That is definitely not the case at Talladega, hence why the track traditionally has been one of the most popular on the circuit. Gordon, to his credit, understands that. On Sunday he admitted, "If I'm a race fan, I want to see [cars lined up] two- and three-wide racing all day long, passing back and forth. I want to see guys shoving one another. I want to see [an accident] at the end of the race because guys are being so aggressive, and knowing that is not something that, as a fan, you could ever imagine putting yourself into and sort of defying danger."
Exactly. There is a reason people don't sit around watching cars on the interstate. Driving down the highway is something we can all do. And the reality is, if you could build up the courage, most of us could drive around a NASCAR track at 150 mph. What we can't do -- what we have no desire to do -- is drive that fast with other cars tightly packed all around, trying to make a pass. We can't do it, so we enjoy seeing racecar drivers do it. That is why we like to watch basketball players dunk and baseball players blast 450-foot home runs. It's something most of us can't do, and we marvel at those who can.
A common refrain about Talladega is that a major multi-car accident -- "The Big One," as they like to call it -- is inevitable, especially near the end of the race when everybody is driving hard for the victory. Gordon, referring to the fact that Sunday's race concluded with a green-white-checkered restart, said, "You wonder if you'll make it to the white (flag), and you know you're not going to make it back to the checkered without there being a wreck."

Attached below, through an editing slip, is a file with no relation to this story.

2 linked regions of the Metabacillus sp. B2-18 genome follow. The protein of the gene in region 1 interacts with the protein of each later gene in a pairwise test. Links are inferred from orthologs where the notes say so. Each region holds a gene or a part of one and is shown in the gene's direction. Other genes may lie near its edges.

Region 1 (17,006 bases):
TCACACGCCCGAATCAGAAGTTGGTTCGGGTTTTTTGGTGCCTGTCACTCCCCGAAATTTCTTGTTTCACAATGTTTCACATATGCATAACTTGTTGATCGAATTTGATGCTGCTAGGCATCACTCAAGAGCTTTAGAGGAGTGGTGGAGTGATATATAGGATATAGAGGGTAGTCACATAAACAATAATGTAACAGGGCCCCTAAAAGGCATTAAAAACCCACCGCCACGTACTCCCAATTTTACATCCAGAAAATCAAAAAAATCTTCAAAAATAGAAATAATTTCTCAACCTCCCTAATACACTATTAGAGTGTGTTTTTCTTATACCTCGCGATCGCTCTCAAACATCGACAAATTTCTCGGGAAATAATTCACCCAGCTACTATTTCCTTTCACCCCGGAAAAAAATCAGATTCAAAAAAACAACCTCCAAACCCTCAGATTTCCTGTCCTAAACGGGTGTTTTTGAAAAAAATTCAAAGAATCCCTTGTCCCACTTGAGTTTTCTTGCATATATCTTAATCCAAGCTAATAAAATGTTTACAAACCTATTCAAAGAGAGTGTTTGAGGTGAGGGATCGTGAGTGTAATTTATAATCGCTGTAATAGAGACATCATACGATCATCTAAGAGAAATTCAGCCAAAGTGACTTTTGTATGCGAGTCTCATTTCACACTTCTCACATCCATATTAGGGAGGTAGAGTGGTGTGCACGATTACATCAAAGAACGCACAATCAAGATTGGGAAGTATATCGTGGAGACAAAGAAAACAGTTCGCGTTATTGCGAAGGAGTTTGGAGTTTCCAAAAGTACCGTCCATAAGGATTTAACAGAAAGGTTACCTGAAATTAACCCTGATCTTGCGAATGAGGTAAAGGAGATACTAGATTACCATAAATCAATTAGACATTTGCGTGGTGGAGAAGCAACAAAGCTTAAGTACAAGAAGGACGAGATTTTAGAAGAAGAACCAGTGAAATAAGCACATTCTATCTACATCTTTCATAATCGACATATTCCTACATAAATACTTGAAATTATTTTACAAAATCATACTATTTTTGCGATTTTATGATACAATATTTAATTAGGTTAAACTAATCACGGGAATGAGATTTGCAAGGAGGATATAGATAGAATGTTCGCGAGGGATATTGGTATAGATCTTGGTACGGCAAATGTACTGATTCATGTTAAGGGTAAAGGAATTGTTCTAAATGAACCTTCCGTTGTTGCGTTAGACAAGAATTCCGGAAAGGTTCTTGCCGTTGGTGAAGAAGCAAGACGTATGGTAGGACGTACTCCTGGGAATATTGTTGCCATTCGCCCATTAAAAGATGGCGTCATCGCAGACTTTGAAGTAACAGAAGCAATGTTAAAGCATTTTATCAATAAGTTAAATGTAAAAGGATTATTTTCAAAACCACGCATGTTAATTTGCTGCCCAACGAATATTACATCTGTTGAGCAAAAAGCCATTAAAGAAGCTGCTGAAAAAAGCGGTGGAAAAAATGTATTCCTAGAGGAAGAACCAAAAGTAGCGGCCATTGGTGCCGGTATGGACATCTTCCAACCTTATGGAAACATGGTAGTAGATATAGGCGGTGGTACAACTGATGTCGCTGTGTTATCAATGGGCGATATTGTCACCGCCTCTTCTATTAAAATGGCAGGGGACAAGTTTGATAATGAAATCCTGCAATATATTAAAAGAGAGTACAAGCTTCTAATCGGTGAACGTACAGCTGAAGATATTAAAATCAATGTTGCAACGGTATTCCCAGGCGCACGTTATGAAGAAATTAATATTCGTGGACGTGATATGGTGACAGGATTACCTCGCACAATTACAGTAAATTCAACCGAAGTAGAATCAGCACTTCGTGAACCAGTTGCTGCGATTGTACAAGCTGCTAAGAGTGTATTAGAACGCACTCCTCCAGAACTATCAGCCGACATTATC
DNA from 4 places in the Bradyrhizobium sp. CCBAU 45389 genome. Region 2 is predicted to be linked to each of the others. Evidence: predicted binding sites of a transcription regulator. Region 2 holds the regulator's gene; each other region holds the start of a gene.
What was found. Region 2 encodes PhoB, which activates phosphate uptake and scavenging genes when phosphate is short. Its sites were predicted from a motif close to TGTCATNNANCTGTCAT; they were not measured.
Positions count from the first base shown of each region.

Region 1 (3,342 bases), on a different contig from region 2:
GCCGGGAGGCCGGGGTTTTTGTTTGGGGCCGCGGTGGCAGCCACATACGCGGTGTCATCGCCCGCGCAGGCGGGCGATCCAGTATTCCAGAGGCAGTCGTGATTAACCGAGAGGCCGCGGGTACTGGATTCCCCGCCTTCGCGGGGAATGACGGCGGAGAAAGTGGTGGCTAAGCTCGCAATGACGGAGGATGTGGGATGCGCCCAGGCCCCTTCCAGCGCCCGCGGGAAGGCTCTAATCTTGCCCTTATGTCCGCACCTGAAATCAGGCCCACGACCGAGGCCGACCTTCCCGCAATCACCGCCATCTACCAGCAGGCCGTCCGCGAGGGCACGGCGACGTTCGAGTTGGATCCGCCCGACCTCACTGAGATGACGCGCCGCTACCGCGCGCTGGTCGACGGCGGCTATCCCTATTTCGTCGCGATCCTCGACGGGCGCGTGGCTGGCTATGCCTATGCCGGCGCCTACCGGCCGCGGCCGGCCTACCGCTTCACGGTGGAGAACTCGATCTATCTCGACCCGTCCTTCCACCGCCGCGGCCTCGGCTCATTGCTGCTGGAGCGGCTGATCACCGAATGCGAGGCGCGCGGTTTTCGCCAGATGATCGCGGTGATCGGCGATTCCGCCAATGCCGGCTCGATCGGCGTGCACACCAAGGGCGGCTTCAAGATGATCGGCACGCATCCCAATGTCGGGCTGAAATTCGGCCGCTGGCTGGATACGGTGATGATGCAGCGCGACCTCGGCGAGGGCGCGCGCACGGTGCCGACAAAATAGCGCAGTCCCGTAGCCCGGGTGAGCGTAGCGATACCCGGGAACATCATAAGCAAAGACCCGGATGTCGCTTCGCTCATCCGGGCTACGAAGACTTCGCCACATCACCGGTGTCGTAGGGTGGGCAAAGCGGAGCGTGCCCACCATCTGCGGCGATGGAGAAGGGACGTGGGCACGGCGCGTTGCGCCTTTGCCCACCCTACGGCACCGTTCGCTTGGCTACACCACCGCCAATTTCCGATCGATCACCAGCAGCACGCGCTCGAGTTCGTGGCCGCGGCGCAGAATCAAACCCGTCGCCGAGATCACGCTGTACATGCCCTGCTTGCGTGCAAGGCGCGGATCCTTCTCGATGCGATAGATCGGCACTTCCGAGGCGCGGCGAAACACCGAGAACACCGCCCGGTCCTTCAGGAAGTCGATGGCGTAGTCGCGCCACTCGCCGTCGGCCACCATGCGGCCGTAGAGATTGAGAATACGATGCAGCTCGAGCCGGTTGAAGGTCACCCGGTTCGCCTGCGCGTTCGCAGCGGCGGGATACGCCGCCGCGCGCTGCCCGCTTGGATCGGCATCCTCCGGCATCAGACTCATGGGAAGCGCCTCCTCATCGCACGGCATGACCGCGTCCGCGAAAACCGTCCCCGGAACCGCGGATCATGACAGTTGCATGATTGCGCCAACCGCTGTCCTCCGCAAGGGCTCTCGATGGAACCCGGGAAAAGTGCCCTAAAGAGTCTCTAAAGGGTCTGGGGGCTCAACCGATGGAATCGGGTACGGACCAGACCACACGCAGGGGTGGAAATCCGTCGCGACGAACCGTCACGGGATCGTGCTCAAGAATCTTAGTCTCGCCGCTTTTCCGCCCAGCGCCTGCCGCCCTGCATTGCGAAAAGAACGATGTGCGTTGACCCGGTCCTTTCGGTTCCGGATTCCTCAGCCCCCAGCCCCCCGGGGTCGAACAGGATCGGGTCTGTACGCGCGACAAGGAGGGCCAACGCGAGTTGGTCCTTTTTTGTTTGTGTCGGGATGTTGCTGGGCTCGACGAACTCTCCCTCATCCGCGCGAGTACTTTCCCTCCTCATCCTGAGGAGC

But is that necessarily true? On Sunday, the pack amazingly made it all the way around Talladega's 2.66-mile trioval for almost the entire green-white-checkered finish. The sight of nearly 40 cars running three- and even four-wide for an entire lap had to be one of the most amazing scenes of the racing season. And the fact is, if Stewart of all people -- a three-time series champion who is widely considered to be one of the best pure drivers of all time -- hadn't attempted a clumsy blocking move on Michael Waltrip, it is possible that "The Big One" never would have happened. If that pack had roared across the finish line intact, everybody would have been talking about how incredible the race was, rather than how dangerous.